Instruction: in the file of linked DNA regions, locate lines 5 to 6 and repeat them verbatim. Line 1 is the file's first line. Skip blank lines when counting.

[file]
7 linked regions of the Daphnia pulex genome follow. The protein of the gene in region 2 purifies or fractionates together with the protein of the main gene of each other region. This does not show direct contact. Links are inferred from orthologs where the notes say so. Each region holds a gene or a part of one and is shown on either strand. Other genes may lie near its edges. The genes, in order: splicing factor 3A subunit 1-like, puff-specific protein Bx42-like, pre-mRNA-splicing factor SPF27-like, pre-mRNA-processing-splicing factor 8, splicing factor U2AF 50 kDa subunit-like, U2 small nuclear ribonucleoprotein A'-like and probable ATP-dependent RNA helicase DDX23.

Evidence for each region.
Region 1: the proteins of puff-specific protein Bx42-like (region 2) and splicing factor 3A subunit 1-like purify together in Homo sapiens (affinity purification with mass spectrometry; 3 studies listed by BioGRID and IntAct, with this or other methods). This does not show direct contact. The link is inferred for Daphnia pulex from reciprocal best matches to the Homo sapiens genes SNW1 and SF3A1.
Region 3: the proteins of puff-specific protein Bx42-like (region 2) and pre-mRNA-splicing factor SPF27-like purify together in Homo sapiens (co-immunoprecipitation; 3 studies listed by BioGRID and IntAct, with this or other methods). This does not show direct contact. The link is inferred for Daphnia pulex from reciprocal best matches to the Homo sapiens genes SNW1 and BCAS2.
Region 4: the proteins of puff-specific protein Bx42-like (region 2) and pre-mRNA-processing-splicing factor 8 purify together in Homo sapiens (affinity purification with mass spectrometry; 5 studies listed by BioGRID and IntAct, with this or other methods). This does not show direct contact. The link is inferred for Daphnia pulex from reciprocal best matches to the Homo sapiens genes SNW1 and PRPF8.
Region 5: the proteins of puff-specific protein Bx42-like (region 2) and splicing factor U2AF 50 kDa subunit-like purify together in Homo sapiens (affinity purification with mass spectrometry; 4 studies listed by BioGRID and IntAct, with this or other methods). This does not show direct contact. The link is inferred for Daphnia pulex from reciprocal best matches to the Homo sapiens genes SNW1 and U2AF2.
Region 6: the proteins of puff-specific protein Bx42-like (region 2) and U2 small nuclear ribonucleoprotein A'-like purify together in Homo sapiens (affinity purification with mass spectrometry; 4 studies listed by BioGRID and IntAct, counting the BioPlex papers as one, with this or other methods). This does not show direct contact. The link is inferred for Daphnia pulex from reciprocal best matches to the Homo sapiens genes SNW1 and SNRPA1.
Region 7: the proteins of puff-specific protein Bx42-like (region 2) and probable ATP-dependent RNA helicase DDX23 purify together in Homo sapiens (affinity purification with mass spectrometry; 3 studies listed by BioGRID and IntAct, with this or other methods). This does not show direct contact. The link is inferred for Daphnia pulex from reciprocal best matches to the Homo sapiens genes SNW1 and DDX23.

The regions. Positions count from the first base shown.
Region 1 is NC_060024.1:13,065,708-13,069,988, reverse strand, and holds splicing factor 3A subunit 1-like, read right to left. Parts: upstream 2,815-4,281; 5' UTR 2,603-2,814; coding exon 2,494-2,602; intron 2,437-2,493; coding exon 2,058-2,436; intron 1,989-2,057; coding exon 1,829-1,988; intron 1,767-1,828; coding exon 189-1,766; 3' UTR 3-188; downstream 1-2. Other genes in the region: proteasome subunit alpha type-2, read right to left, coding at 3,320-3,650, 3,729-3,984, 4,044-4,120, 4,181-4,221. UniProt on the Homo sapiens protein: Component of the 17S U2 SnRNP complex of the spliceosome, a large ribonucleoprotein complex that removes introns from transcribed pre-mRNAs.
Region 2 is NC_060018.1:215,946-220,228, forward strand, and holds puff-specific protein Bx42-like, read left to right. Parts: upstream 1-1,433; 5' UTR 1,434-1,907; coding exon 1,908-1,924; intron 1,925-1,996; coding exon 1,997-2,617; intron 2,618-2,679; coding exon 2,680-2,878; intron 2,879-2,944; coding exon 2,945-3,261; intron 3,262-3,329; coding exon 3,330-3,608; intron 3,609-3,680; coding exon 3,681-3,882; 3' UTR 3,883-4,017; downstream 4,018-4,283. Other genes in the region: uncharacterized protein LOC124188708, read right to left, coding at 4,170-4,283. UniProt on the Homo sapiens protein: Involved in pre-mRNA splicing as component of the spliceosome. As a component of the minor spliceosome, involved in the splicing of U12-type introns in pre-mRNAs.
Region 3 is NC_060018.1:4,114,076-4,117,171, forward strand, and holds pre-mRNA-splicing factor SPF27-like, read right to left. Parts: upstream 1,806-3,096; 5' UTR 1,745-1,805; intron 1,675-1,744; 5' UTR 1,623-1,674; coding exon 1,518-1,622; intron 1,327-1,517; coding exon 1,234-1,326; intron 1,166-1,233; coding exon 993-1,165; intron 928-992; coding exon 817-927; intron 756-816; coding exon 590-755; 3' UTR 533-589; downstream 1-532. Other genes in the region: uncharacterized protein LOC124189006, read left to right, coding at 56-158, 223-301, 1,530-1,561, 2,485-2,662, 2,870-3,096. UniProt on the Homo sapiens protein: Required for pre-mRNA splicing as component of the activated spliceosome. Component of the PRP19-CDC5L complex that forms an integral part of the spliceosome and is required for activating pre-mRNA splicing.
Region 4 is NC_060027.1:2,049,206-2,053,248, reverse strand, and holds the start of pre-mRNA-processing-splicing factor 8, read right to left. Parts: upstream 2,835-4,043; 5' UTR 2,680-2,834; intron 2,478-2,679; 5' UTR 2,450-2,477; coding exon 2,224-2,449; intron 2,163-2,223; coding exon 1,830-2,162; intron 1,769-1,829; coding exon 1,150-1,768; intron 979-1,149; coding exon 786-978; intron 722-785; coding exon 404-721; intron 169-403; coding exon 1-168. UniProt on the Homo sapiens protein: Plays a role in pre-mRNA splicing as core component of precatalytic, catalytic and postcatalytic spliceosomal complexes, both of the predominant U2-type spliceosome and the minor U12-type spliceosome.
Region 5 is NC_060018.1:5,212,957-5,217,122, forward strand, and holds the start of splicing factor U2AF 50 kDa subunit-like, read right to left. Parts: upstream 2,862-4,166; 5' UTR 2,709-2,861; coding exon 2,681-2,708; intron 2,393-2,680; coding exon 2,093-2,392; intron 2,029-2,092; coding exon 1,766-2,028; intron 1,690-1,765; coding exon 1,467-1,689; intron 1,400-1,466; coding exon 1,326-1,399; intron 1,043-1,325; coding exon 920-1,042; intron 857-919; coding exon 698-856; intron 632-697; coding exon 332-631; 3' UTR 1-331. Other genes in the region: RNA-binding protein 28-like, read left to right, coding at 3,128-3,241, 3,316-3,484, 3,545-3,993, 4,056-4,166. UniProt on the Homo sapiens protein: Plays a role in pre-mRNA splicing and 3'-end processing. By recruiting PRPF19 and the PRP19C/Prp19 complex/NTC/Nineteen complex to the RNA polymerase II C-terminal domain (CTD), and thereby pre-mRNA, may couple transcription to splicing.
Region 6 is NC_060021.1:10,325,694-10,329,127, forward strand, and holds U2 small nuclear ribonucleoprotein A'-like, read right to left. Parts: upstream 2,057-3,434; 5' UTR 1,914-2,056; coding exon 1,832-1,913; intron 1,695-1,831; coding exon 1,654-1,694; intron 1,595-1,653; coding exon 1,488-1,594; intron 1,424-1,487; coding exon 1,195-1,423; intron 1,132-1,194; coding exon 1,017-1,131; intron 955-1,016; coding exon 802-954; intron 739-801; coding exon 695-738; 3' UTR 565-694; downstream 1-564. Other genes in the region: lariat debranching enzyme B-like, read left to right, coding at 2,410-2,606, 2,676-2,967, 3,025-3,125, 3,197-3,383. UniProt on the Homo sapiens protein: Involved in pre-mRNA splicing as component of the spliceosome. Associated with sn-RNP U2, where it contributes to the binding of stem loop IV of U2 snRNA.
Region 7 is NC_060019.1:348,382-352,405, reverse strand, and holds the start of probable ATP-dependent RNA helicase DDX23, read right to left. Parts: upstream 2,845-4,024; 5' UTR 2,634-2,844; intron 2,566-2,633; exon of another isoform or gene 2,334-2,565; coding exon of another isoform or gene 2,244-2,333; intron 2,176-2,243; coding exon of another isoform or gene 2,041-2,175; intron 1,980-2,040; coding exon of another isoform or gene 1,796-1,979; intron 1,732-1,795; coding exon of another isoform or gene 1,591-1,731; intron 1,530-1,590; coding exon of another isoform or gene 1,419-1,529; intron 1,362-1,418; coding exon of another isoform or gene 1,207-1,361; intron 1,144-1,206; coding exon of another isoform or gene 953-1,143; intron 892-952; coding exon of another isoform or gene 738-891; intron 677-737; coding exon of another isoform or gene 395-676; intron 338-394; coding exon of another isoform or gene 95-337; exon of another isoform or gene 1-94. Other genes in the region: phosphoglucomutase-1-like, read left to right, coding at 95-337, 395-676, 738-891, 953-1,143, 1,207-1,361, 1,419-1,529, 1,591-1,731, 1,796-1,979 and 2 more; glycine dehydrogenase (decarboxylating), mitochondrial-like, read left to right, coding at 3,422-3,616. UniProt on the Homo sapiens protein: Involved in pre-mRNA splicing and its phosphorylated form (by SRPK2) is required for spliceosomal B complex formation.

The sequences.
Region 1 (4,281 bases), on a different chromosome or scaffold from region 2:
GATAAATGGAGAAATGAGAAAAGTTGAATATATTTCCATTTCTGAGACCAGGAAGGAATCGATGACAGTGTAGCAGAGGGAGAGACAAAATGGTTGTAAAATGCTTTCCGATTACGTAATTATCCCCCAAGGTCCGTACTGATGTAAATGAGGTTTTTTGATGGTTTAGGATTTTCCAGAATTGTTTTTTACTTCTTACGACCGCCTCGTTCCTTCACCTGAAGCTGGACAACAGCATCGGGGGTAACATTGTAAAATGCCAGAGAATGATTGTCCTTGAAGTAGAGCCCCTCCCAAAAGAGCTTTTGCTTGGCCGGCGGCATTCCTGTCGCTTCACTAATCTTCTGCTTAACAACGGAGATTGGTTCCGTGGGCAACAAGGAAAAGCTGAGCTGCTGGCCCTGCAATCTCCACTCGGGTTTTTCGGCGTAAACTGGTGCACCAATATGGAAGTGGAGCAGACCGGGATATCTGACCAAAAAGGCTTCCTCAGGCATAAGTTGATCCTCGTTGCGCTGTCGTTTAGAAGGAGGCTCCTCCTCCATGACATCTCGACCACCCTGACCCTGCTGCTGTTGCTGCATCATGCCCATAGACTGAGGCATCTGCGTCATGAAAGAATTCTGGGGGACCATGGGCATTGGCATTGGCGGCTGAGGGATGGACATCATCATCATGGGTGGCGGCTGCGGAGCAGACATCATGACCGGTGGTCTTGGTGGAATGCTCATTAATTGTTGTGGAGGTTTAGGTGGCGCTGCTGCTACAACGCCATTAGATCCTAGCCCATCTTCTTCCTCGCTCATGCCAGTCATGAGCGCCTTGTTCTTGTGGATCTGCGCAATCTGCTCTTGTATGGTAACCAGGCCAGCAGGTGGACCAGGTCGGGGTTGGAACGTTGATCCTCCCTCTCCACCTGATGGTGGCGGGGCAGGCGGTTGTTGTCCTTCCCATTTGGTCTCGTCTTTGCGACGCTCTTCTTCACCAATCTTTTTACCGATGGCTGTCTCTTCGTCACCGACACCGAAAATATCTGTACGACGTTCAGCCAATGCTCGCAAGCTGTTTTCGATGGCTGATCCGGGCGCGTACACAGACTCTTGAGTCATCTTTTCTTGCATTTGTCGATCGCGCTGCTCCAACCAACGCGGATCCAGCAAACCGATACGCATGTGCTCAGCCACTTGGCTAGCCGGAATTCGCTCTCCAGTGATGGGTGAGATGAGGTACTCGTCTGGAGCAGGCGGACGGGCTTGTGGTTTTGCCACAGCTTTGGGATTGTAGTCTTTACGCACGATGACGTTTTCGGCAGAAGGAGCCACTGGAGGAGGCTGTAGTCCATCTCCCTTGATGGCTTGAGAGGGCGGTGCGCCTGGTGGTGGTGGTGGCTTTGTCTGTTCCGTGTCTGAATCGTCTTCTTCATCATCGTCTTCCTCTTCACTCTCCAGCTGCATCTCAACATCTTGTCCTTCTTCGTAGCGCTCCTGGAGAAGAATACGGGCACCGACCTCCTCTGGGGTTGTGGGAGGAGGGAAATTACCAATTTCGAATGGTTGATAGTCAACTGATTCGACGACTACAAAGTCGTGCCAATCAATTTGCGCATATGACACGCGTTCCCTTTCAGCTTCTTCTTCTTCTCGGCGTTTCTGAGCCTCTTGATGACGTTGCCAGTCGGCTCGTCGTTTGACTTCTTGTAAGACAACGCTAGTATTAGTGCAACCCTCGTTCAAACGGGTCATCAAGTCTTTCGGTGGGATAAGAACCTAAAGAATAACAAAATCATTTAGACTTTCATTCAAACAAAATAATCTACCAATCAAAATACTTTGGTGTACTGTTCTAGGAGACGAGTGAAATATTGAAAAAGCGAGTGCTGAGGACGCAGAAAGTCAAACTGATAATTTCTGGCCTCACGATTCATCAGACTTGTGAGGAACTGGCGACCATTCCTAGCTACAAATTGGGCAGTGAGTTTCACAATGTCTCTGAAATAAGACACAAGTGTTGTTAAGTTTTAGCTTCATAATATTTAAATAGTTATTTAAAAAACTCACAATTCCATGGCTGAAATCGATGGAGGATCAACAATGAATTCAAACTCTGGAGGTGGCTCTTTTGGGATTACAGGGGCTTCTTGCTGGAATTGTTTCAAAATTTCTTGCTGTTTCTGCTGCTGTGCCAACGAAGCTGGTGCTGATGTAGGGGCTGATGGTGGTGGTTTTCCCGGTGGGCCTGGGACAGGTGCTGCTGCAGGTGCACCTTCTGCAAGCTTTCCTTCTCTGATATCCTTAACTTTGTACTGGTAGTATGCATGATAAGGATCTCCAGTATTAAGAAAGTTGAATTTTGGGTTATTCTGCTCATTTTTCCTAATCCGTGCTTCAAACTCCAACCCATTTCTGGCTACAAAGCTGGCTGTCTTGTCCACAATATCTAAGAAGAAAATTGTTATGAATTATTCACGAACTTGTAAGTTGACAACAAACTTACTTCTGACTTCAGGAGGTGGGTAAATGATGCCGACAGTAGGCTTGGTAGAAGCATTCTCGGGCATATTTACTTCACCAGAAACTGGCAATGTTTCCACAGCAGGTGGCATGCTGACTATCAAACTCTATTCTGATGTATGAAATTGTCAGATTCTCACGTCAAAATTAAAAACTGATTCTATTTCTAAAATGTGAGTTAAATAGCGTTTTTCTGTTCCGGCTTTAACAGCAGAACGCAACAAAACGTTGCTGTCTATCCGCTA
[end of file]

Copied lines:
Region 4: the proteins of puff-specific protein Bx42-like (region 2) and pre-mRNA-processing-splicing factor 8 purify together in Homo sapiens (affinity purification with mass spectrometry; 5 studies listed by BioGRID and IntAct, with this or other methods). This does not show direct contact. The link is inferred for Daphnia pulex from reciprocal best matches to the Homo sapiens genes SNW1 and PRPF8.
Region 5: the proteins of puff-specific protein Bx42-like (region 2) and splicing factor U2AF 50 kDa subunit-like purify together in Homo sapiens (affinity purification with mass spectrometry; 4 studies listed by BioGRID and IntAct, with this or other methods). This does not show direct contact. The link is inferred for Daphnia pulex from reciprocal best matches to the Homo sapiens genes SNW1 and U2AF2.